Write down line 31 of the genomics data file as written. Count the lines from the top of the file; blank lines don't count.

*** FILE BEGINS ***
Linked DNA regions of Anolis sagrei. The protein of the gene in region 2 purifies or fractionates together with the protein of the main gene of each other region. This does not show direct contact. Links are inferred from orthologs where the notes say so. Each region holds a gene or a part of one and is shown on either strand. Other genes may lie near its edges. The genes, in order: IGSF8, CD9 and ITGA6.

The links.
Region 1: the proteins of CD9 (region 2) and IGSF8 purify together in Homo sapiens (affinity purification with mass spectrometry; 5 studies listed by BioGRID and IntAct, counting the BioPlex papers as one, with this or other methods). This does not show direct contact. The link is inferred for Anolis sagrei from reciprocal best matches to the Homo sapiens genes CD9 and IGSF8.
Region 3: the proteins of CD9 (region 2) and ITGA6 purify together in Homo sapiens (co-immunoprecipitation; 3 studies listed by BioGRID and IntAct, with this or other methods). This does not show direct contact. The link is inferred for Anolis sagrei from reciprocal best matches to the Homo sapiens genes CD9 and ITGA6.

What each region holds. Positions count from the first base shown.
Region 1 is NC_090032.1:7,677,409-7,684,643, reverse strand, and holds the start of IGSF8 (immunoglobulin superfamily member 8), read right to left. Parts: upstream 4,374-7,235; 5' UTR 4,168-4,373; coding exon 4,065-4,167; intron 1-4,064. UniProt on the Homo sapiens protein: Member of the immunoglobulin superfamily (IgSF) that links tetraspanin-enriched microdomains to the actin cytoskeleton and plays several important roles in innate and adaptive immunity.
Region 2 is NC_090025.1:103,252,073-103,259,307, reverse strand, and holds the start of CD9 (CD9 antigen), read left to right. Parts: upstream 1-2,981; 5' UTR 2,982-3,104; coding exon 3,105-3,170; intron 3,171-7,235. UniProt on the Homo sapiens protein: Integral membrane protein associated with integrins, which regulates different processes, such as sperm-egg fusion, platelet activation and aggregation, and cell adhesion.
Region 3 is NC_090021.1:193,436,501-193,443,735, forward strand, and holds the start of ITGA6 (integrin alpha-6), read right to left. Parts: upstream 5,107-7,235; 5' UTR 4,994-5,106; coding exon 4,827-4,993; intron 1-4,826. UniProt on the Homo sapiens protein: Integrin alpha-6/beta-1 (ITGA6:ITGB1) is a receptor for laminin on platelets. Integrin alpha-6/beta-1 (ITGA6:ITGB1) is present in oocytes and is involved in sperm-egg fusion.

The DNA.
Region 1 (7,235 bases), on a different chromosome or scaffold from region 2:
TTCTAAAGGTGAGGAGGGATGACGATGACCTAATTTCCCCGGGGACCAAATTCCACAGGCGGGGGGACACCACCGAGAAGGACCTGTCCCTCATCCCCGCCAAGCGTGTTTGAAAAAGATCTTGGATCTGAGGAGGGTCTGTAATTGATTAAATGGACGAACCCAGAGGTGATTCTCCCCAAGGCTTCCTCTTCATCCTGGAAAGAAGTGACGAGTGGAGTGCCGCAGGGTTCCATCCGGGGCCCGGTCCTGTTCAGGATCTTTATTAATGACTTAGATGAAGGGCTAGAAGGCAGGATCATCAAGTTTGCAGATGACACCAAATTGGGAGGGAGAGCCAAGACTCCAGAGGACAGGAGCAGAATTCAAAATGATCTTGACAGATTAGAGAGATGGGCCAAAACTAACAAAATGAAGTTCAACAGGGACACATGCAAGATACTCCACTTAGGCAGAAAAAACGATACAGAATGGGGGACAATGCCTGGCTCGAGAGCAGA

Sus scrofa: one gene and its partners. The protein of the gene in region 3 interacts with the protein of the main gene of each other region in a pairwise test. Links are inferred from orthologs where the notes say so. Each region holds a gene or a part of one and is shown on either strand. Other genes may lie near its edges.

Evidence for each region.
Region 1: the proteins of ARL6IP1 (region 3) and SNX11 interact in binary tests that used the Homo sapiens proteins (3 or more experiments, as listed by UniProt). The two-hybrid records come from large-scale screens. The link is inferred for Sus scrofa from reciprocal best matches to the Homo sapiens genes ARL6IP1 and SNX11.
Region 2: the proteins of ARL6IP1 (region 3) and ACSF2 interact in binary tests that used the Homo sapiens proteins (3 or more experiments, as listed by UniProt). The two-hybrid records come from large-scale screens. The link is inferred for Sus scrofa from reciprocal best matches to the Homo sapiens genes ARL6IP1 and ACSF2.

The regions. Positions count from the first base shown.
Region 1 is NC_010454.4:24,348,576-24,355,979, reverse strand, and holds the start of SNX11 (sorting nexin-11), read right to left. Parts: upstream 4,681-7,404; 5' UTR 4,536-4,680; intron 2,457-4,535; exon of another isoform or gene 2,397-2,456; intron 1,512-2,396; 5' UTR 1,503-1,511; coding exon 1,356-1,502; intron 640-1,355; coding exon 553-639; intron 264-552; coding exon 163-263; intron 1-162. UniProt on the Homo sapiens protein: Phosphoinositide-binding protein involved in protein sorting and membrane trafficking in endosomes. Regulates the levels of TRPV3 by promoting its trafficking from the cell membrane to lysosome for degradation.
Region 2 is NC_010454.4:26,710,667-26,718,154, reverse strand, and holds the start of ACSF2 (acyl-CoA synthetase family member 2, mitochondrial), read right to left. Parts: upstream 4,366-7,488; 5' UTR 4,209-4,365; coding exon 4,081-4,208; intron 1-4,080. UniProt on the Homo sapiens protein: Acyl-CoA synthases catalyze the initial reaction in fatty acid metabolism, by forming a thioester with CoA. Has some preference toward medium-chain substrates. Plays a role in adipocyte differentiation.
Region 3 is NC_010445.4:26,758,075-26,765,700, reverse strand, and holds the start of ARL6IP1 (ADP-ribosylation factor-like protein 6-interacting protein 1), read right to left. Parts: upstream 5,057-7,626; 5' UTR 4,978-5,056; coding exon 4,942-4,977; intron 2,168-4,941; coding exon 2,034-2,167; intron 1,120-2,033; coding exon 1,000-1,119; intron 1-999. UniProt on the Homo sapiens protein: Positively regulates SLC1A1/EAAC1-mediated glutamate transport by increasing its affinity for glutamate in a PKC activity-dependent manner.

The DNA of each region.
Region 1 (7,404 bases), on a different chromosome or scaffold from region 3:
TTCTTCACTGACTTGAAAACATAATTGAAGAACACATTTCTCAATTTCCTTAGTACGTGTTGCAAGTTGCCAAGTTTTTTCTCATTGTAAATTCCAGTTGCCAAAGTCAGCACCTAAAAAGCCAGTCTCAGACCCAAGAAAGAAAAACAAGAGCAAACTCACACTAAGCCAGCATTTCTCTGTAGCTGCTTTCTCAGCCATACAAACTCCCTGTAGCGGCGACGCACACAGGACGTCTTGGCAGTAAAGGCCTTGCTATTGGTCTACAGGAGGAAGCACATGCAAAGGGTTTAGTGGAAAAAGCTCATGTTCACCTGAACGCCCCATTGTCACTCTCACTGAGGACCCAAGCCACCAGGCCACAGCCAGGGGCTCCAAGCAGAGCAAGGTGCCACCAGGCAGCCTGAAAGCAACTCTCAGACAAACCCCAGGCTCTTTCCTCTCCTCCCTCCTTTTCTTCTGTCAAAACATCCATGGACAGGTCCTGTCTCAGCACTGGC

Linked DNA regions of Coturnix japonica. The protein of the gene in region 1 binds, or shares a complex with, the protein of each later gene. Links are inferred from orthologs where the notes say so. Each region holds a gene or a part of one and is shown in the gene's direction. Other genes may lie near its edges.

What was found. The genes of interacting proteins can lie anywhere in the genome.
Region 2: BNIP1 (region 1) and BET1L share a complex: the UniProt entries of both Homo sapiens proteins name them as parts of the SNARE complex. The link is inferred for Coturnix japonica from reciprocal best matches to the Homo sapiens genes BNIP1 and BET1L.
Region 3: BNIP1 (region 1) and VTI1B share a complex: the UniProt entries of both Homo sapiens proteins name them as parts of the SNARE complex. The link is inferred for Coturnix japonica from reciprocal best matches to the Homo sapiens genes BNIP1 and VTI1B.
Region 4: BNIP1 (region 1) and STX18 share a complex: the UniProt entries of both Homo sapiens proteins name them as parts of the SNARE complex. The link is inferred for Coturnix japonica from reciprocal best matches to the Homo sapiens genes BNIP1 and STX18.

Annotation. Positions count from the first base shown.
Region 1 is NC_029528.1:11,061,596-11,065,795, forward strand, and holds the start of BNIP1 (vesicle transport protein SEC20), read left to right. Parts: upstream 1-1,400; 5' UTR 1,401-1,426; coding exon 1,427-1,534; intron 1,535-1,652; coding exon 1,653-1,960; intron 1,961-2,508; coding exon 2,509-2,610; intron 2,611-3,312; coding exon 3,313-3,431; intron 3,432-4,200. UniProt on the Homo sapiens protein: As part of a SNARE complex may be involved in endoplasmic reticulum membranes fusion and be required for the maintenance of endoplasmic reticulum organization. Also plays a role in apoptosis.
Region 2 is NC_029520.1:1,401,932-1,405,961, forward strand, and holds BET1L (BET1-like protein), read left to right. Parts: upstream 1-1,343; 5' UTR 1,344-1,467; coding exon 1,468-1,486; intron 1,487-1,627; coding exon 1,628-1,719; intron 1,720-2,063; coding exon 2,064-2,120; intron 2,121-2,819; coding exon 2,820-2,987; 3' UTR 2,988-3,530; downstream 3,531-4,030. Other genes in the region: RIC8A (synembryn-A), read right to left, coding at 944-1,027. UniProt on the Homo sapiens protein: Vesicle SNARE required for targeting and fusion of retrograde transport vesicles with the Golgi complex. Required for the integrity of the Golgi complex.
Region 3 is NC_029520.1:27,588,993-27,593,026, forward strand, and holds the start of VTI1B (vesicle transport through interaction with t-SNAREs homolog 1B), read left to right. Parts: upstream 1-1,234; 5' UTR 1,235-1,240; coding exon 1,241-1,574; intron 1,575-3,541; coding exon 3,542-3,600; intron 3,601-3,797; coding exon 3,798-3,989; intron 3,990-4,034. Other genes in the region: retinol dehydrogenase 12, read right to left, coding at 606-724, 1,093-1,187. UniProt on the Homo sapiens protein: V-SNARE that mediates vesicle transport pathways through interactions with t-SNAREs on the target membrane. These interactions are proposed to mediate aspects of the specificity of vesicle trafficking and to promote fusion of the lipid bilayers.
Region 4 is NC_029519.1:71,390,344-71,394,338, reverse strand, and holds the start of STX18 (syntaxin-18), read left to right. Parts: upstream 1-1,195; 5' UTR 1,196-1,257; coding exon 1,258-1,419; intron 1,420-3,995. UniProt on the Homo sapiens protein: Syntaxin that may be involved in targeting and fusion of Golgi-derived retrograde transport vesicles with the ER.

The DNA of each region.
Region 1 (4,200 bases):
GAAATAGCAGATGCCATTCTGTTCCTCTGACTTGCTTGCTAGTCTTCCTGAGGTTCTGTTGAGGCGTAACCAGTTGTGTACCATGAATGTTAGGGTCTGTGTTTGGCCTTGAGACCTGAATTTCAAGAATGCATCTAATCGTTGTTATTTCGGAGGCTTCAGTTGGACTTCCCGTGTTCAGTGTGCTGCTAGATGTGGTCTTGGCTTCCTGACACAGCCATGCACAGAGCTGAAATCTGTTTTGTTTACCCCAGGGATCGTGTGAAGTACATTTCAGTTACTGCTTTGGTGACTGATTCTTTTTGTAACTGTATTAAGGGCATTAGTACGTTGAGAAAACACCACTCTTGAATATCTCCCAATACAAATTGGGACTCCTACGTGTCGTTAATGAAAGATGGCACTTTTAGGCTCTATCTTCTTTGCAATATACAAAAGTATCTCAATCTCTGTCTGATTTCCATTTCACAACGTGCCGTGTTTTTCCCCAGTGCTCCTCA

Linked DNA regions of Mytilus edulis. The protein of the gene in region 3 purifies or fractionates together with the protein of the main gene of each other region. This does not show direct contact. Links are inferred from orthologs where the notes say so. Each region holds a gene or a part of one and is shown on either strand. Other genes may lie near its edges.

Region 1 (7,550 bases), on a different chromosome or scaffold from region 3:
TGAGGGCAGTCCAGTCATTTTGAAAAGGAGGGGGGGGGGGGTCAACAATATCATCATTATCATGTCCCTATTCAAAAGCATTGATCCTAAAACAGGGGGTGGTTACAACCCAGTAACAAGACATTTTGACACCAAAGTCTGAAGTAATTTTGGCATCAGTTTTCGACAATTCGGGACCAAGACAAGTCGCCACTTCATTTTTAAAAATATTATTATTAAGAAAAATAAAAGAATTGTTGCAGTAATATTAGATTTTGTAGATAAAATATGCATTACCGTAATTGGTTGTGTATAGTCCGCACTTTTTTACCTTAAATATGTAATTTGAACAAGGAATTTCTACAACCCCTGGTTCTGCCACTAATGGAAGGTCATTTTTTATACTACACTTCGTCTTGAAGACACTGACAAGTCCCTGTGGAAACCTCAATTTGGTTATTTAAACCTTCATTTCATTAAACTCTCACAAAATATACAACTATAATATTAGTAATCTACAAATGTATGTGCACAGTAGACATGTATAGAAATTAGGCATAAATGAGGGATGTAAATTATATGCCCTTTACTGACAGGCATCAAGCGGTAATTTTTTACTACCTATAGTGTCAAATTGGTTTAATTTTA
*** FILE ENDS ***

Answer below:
Region 3 is NC_029520.1:27,588,993-27,593,026, forward strand, and holds the start of VTI1B (vesicle transport through interaction with t-SNAREs homolog 1B), read left to right. Parts: upstream 1-1,234; 5' UTR 1,235-1,240; coding exon 1,241-1,574; intron 1,575-3,541; coding exon 3,542-3,600; intron 3,601-3,797; coding exon 3,798-3,989; intron 3,990-4,034. Other genes in the region: retinol dehydrogenase 12, read right to left, coding at 606-724, 1,093-1,187. UniProt on the Homo sapiens protein: V-SNARE that mediates vesicle transport pathways through interactions with t-SNAREs on the target membrane. These interactions are proposed to mediate aspects of the specificity of vesicle trafficking and to promote fusion of the lipid bilayers.